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Oil Assets in the Crosshairs of Islamic Terrorists in the U.S.

“Recently intercepted electronic communications, in conjunction with an increase of other pre-incident indicators, suggest an immediate, increased level of risk at these facilities.”– Federal law enforcement official speaking on the condition of anonymity.

By Douglas J. Hagmann, Director

18 May 2006: Federal law enforcement officials will publicly state that “there are no current credible or specific threats” against U.S. oil refineries, storage facilities, and installations inside the U.S., also adding that no terrorist incidents have taken place at any such location since the attacks of 9/11. Some of these very same officials will admit, privately and off the record however, that there have been at least two documented acts of terrorism that have occurred at two refineries within the last 18 months. These same officials are presently issuing warnings that more “explosions and acts of sabotage” intended to disrupt oil operations “will be attempted in the next few months,” basing these warnings on information developed through recent electronic surveillance intercepts.

Important Information About the March 2005 Blast at the BP Plant in Texas City, Texas Admitted… Oil installations in the area of the Gulf of Mexico and specifically in Texas should be especially vigilant, according to these sources. “Recently intercepted electronic communications, in conjunction with an increase of other pre-incident indicators, suggest an immediate, increased level of risk at these facilities,” confidential sources have admitted to Northeast Intelligence Network investigators. The methods of possible sabotage are diverse and because of the many possibilities, on-site security officers must be on heightened alert. All vehicles entering these facilities need to be thoroughly examined and the identities of the operators need to be verified by the most stringent standards,” stated the federal official Wednesday, speaking on the condition of anonymity. “Also, it is important that the backgrounds of employees used by subcontractors working on-site at such facilities be thoroughly investigated and cleared.”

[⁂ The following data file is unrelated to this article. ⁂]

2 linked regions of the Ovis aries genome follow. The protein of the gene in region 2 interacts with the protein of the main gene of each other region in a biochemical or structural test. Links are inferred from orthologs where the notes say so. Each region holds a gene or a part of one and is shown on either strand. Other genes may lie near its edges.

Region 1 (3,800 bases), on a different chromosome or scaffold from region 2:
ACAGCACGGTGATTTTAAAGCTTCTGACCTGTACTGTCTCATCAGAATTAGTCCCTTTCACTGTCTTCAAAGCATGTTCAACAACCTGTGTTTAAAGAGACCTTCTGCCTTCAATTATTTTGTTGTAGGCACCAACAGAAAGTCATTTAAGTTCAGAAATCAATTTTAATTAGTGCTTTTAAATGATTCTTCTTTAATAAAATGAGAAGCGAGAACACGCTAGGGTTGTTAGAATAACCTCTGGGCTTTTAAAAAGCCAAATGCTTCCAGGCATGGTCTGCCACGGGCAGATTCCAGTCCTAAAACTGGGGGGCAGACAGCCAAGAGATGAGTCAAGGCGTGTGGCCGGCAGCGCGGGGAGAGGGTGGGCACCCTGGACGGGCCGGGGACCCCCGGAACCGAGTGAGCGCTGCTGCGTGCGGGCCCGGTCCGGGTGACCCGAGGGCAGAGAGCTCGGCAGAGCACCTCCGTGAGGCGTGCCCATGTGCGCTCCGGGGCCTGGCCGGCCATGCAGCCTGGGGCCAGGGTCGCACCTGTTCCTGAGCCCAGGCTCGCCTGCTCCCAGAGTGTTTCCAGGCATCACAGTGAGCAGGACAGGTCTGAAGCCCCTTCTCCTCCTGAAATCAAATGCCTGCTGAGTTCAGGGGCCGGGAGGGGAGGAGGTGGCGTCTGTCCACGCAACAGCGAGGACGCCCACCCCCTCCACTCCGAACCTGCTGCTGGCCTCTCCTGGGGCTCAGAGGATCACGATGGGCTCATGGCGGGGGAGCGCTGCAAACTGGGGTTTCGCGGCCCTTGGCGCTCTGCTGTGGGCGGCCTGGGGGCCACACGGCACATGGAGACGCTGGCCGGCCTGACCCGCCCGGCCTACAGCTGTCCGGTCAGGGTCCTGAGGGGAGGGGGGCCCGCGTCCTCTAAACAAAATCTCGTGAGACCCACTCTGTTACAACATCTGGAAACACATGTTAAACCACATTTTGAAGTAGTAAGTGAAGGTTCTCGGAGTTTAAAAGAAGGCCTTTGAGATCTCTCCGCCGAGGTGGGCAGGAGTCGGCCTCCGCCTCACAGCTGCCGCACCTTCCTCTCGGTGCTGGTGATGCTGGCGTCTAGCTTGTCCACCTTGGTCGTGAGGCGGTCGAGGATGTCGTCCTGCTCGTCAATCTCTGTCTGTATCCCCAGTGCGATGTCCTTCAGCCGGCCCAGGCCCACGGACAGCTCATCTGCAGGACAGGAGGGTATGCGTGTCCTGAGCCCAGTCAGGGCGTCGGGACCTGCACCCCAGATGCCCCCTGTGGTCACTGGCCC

On March 23, 2005, deadly blasts ripped through BP’s Texas City, Texas facility, killing 15 and injuring another 170 workers. An investigation conducted by federal investigators and BP officials ruled that “human error” led to the fatal blast. Investigators with the U.S. Chemical Safety and Hazard Investigation Board also laid the blame on faulty alarm systems and level indicators, saying that both systems failed to warn the BP refinery workers immediately prior to the explosion. “Although federal officials will never publicly admit that terrorism played a part in this incident, people should look at the facts and events that occurred in the months following the blast.”

In June 2005, three lawsuits were filed by family members of the victims. Two of those suits were filed by the families of Larry Thomas and Susan Taylor, who were killed in the March 23 explosion. By July 2005 - or about 30 days after they were filed, the lawsuits were settled and the court records sealed. Additional lawsuits were also filed by terminated employees who claim BP wrongly blamed them for the deadly explosion.

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